Berkeley Redistricting

Thumbnail-Berkeley cityLWVBAE has been monitoring the redistricting process in Berkeley to assure openness and transparency, following passage of Measure R in November, 2012, changing the City Charter for drawing district lines.

The U.S. Constitution provides for re-drawing of the lines defining the Congressional districts every ten years.  This is performed after each decennial Census of the U.S. population is completed.

The City of Berkeley’s Charter similarly requires periodic drawing of new boundaries defining the eight Council Districts.  The City Council must adopt a plan for such “redistricting” no later than three years after each Census.  The current deadline is December 31, 2013.

Two years ago, our League assisted the City Clerk’s office in their charge by the Council to develop and carry out an open process through which Berkeley citizens would be invited to submit plans for re-drawn District boundaries that would comply with both Federal voting rights laws and those of the City’s Charter.  The League worked with the City staff to develop the process and in November, 2011 the public was invited to attend a community meeting to view the redistricting plans that had been submitted to the Council by various individuals and groups.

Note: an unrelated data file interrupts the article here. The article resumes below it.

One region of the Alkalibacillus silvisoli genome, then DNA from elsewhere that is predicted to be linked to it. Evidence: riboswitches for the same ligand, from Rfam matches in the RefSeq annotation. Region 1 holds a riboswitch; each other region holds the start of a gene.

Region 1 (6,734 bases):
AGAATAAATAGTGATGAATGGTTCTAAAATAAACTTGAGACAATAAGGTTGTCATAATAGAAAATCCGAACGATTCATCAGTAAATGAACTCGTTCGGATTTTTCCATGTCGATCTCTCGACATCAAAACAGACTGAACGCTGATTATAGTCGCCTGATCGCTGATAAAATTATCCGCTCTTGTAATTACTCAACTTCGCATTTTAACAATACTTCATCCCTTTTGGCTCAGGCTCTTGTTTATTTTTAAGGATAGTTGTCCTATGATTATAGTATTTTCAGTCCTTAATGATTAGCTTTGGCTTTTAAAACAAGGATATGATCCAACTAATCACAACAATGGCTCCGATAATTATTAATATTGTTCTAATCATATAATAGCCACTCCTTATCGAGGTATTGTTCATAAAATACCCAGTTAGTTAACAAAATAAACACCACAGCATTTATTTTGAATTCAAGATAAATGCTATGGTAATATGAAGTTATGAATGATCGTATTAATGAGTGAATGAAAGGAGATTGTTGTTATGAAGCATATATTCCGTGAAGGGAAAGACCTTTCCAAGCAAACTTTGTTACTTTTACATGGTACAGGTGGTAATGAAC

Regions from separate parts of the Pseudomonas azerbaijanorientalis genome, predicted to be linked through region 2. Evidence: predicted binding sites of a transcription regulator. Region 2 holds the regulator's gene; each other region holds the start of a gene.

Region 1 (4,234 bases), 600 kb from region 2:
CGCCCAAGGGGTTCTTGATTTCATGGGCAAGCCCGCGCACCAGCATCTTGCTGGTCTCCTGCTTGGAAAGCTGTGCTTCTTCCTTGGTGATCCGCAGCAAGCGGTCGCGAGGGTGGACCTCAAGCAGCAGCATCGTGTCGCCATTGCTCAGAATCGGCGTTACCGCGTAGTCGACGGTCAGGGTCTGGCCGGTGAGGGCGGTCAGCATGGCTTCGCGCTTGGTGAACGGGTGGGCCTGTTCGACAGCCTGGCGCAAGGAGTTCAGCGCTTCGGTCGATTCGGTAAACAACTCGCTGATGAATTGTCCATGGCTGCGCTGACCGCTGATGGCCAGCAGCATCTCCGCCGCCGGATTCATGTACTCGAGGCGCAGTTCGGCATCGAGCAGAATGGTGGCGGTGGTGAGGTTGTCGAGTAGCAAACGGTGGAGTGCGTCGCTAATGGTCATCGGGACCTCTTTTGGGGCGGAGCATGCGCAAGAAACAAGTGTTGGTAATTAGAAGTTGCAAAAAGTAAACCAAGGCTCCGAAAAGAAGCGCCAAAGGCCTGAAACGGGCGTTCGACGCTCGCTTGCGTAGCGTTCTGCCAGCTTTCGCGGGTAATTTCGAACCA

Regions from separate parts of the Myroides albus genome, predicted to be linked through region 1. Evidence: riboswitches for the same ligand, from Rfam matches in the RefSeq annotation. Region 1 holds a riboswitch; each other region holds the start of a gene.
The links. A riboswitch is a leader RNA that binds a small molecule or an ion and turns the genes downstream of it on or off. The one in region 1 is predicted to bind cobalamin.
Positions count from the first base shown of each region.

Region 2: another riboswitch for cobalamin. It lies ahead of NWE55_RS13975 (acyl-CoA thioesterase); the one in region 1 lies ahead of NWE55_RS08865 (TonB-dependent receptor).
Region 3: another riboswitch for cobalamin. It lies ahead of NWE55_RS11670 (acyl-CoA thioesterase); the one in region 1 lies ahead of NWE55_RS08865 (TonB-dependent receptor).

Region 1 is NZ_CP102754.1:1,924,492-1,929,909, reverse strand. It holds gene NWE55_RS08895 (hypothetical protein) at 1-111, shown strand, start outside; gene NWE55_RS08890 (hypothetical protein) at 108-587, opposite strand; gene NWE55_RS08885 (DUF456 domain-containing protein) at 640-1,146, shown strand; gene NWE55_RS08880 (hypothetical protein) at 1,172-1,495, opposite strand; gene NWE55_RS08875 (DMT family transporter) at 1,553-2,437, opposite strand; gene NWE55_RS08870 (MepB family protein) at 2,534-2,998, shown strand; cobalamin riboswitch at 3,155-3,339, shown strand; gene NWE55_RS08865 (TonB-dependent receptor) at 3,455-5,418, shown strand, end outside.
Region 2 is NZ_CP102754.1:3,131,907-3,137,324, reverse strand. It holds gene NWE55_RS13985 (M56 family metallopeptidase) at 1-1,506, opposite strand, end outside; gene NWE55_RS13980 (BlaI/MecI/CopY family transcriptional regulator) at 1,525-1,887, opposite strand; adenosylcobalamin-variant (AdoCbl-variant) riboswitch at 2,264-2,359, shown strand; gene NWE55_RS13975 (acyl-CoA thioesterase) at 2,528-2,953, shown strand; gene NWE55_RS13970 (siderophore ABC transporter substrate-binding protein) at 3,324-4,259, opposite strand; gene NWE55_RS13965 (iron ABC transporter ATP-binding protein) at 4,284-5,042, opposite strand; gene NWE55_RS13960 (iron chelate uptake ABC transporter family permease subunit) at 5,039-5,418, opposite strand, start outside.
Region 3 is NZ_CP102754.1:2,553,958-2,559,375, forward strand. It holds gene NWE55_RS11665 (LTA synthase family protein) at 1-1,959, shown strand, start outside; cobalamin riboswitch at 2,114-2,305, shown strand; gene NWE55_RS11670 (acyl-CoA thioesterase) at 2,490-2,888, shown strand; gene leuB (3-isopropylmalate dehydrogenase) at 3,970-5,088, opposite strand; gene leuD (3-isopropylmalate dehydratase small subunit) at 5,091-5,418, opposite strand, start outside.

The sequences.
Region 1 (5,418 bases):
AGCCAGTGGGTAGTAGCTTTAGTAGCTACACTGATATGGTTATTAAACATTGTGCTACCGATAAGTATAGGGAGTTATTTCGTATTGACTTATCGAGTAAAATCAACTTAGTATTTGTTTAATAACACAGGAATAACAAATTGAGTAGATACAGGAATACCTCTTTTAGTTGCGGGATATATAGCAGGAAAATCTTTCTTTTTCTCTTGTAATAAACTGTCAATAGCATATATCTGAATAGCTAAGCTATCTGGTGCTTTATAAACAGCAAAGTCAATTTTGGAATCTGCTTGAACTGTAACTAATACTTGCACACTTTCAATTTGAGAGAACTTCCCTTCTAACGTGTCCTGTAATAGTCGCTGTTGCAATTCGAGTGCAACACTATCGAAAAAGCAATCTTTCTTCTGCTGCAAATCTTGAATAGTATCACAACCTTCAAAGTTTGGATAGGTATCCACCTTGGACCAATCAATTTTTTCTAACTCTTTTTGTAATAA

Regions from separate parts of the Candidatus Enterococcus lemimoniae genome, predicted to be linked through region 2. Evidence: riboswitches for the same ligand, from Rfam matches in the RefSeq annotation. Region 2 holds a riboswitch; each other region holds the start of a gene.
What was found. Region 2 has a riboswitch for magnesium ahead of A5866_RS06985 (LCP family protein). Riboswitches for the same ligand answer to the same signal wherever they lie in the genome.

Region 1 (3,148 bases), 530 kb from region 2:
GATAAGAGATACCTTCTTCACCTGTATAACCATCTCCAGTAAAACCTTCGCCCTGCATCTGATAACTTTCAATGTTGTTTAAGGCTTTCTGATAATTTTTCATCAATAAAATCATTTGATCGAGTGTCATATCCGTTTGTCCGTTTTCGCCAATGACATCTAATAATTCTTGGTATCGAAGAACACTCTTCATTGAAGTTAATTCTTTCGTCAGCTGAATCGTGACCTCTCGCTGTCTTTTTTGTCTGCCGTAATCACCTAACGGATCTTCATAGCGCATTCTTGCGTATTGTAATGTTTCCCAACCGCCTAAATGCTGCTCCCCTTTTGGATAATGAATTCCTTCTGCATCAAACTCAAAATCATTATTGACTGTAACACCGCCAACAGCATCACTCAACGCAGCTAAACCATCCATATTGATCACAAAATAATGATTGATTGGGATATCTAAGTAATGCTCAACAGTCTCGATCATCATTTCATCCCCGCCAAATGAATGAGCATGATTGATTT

At a City Council meeting in January 2012, the Council expressed interest in further development of a plan that would draw boundaries that would enable a “student district” that would provide greater assurance that there could be a student elected to the Council.  The other plans were set aside and it was back to the drawing board.  It was also necessary to ask the voters to pass a Charter Amendment (Measure R) at the next municipal election (in November 2012) to enable this “student district” proposal to come to pass.

The Charter Amendment met with voter approval and the plan was submitted for Council’s consideration.  When it came on the Council Meeting Agenda for consideration this September 10, once again the Council voted to ask City staff to prepare in ordinance form, not one, but two proposals.  The proposals are known as the “United Student District Amendment” plan, and the “Berkeley Student District Campaign” plan.  Both appear to comply with the Charter, but the boundary lines differ in what geography is incorporated.

Presumably the Council, when the two ordinance choices come back to them later this year, will adopt a map for the new City District alignments.  City staff asked that the Council at its October 15 meeting accept some technical changes to one of the plans and refer it back to staff for preparation as an ordinance.  Presuming the agreement by Council, both ordinances will be before the Council and the selection of one or the other will be made in time for the December 31 deadline – a full three years after the Census was completed.

Sherry Smith, Program Coordinator

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